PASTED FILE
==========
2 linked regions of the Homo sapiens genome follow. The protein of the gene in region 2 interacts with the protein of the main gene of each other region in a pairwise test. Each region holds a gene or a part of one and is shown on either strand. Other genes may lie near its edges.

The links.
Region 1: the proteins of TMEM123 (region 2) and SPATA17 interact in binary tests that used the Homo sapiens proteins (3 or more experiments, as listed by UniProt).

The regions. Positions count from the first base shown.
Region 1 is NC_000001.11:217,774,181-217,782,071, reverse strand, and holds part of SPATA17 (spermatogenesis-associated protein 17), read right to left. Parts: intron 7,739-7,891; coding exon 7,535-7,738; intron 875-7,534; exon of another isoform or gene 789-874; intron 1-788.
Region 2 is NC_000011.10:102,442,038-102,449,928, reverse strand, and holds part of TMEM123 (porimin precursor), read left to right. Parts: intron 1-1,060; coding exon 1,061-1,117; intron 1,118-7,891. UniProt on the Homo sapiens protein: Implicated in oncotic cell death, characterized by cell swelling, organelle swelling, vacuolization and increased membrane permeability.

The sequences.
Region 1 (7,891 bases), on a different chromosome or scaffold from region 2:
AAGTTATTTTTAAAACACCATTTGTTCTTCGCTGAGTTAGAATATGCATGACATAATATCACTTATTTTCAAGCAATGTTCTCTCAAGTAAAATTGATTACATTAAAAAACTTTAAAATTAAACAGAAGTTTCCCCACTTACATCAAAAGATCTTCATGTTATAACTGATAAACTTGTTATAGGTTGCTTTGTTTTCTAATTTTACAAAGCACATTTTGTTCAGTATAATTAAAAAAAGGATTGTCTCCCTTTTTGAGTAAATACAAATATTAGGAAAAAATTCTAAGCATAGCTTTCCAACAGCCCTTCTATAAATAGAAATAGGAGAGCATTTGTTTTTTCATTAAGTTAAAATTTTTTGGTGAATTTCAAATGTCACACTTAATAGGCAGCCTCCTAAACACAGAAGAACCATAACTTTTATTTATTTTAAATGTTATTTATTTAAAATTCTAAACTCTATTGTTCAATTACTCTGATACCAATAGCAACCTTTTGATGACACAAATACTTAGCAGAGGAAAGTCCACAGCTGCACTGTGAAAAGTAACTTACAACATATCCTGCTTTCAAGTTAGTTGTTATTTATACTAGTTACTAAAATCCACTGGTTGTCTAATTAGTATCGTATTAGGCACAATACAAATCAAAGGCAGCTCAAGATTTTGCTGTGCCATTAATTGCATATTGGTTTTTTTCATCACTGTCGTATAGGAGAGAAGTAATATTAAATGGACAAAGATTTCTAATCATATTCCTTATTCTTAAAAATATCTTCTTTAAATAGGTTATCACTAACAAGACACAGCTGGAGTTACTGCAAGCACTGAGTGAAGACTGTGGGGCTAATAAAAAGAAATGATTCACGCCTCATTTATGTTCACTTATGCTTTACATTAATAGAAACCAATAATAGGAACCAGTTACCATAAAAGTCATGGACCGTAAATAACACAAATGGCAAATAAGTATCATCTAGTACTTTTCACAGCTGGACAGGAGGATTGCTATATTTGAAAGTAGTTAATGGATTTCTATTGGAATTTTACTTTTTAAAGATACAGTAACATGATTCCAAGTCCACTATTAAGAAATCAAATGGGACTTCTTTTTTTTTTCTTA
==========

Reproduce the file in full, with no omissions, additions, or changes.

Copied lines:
2 linked regions of the Homo sapiens genome follow. The protein of the gene in region 2 interacts with the protein of the main gene of each other region in a pairwise test. Each region holds a gene or a part of one and is shown on either strand. Other genes may lie near its edges.

The links.
Region 1: the proteins of TMEM123 (region 2) and SPATA17 interact in binary tests that used the Homo sapiens proteins (3 or more experiments, as listed by UniProt).

The regions. Positions count from the first base shown.
Region 1 is NC_000001.11:217,774,181-217,782,071, reverse strand, and holds part of SPATA17 (spermatogenesis-associated protein 17), read right to left. Parts: intron 7,739-7,891; coding exon 7,535-7,738; intron 875-7,534; exon of another isoform or gene 789-874; intron 1-788.
Region 2 is NC_000011.10:102,442,038-102,449,928, reverse strand, and holds part of TMEM123 (porimin precursor), read left to right. Parts: intron 1-1,060; coding exon 1,061-1,117; intron 1,118-7,891. UniProt on the Homo sapiens protein: Implicated in oncotic cell death, characterized by cell swelling, organelle swelling, vacuolization and increased membrane permeability.

The sequences.
Region 1 (7,891 bases), on a different chromosome or scaffold from region 2:
AAGTTATTTTTAAAACACCATTTGTTCTTCGCTGAGTTAGAATATGCATGACATAATATCACTTATTTTCAAGCAATGTTCTCTCAAGTAAAATTGATTACATTAAAAAACTTTAAAATTAAACAGAAGTTTCCCCACTTACATCAAAAGATCTTCATGTTATAACTGATAAACTTGTTATAGGTTGCTTTGTTTTCTAATTTTACAAAGCACATTTTGTTCAGTATAATTAAAAAAAGGATTGTCTCCCTTTTTGAGTAAATACAAATATTAGGAAAAAATTCTAAGCATAGCTTTCCAACAGCCCTTCTATAAATAGAAATAGGAGAGCATTTGTTTTTTCATTAAGTTAAAATTTTTTGGTGAATTTCAAATGTCACACTTAATAGGCAGCCTCCTAAACACAGAAGAACCATAACTTTTATTTATTTTAAATGTTATTTATTTAAAATTCTAAACTCTATTGTTCAATTACTCTGATACCAATAGCAACCTTTTGATGACACAAATACTTAGCAGAGGAAAGTCCACAGCTGCACTGTGAAAAGTAACTTACAACATATCCTGCTTTCAAGTTAGTTGTTATTTATACTAGTTACTAAAATCCACTGGTTGTCTAATTAGTATCGTATTAGGCACAATACAAATCAAAGGCAGCTCAAGATTTTGCTGTGCCATTAATTGCATATTGGTTTTTTTCATCACTGTCGTATAGGAGAGAAGTAATATTAAATGGACAAAGATTTCTAATCATATTCCTTATTCTTAAAAATATCTTCTTTAAATAGGTTATCACTAACAAGACACAGCTGGAGTTACTGCAAGCACTGAGTGAAGACTGTGGGGCTAATAAAAAGAAATGATTCACGCCTCATTTATGTTCACTTATGCTTTACATTAATAGAAACCAATAATAGGAACCAGTTACCATAAAAGTCATGGACCGTAAATAACACAAATGGCAAATAAGTATCATCTAGTACTTTTCACAGCTGGACAGGAGGATTGCTATATTTGAAAGTAGTTAATGGATTTCTATTGGAATTTTACTTTTTAAAGATACAGTAACATGATTCCAAGTCCACTATTAAGAAATCAAATGGGACTTCTTTTTTTTTTCTTA